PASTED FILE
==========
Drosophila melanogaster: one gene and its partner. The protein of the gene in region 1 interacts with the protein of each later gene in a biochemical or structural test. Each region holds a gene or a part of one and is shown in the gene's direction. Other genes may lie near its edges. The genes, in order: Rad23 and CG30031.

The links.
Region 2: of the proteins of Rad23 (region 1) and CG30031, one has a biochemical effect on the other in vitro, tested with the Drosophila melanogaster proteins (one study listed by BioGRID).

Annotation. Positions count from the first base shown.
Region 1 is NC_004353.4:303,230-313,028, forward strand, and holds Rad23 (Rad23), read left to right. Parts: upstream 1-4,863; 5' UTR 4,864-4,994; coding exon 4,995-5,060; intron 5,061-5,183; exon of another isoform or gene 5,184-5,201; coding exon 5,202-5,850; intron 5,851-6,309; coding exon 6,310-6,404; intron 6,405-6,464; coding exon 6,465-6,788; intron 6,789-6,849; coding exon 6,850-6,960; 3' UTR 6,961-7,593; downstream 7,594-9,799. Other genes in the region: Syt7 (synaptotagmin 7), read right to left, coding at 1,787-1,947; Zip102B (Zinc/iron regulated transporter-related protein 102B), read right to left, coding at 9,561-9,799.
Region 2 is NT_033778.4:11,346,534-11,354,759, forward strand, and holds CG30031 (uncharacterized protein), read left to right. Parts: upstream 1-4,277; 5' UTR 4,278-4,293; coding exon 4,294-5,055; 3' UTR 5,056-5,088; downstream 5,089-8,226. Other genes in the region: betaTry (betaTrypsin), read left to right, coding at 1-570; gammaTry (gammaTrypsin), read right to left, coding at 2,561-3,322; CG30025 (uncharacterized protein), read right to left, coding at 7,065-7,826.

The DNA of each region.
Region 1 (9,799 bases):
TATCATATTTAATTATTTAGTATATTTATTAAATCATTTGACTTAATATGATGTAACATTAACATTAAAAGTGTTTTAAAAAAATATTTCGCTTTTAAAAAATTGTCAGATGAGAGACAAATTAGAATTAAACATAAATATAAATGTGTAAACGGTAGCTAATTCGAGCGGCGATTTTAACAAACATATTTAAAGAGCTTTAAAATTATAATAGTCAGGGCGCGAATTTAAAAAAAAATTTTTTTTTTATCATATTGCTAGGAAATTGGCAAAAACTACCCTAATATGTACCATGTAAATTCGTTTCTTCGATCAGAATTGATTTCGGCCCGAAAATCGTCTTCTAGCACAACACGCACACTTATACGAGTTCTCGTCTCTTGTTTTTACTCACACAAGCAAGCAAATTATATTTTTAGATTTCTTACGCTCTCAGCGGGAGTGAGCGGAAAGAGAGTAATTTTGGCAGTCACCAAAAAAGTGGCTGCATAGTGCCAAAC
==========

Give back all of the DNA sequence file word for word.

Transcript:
Drosophila melanogaster: one gene and its partner. The protein of the gene in region 1 interacts with the protein of each later gene in a biochemical or structural test. Each region holds a gene or a part of one and is shown in the gene's direction. Other genes may lie near its edges. The genes, in order: Rad23 and CG30031.

The links.
Region 2: of the proteins of Rad23 (region 1) and CG30031, one has a biochemical effect on the other in vitro, tested with the Drosophila melanogaster proteins (one study listed by BioGRID).

Annotation. Positions count from the first base shown.
Region 1 is NC_004353.4:303,230-313,028, forward strand, and holds Rad23 (Rad23), read left to right. Parts: upstream 1-4,863; 5' UTR 4,864-4,994; coding exon 4,995-5,060; intron 5,061-5,183; exon of another isoform or gene 5,184-5,201; coding exon 5,202-5,850; intron 5,851-6,309; coding exon 6,310-6,404; intron 6,405-6,464; coding exon 6,465-6,788; intron 6,789-6,849; coding exon 6,850-6,960; 3' UTR 6,961-7,593; downstream 7,594-9,799. Other genes in the region: Syt7 (synaptotagmin 7), read right to left, coding at 1,787-1,947; Zip102B (Zinc/iron regulated transporter-related protein 102B), read right to left, coding at 9,561-9,799.
Region 2 is NT_033778.4:11,346,534-11,354,759, forward strand, and holds CG30031 (uncharacterized protein), read left to right. Parts: upstream 1-4,277; 5' UTR 4,278-4,293; coding exon 4,294-5,055; 3' UTR 5,056-5,088; downstream 5,089-8,226. Other genes in the region: betaTry (betaTrypsin), read left to right, coding at 1-570; gammaTry (gammaTrypsin), read right to left, coding at 2,561-3,322; CG30025 (uncharacterized protein), read right to left, coding at 7,065-7,826.

The DNA of each region.
Region 1 (9,799 bases):
TATCATATTTAATTATTTAGTATATTTATTAAATCATTTGACTTAATATGATGTAACATTAACATTAAAAGTGTTTTAAAAAAATATTTCGCTTTTAAAAAATTGTCAGATGAGAGACAAATTAGAATTAAACATAAATATAAATGTGTAAACGGTAGCTAATTCGAGCGGCGATTTTAACAAACATATTTAAAGAGCTTTAAAATTATAATAGTCAGGGCGCGAATTTAAAAAAAAATTTTTTTTTTATCATATTGCTAGGAAATTGGCAAAAACTACCCTAATATGTACCATGTAAATTCGTTTCTTCGATCAGAATTGATTTCGGCCCGAAAATCGTCTTCTAGCACAACACGCACACTTATACGAGTTCTCGTCTCTTGTTTTTACTCACACAAGCAAGCAAATTATATTTTTAGATTTCTTACGCTCTCAGCGGGAGTGAGCGGAAAGAGAGTAATTTTGGCAGTCACCAAAAAAGTGGCTGCATAGTGCCAAAC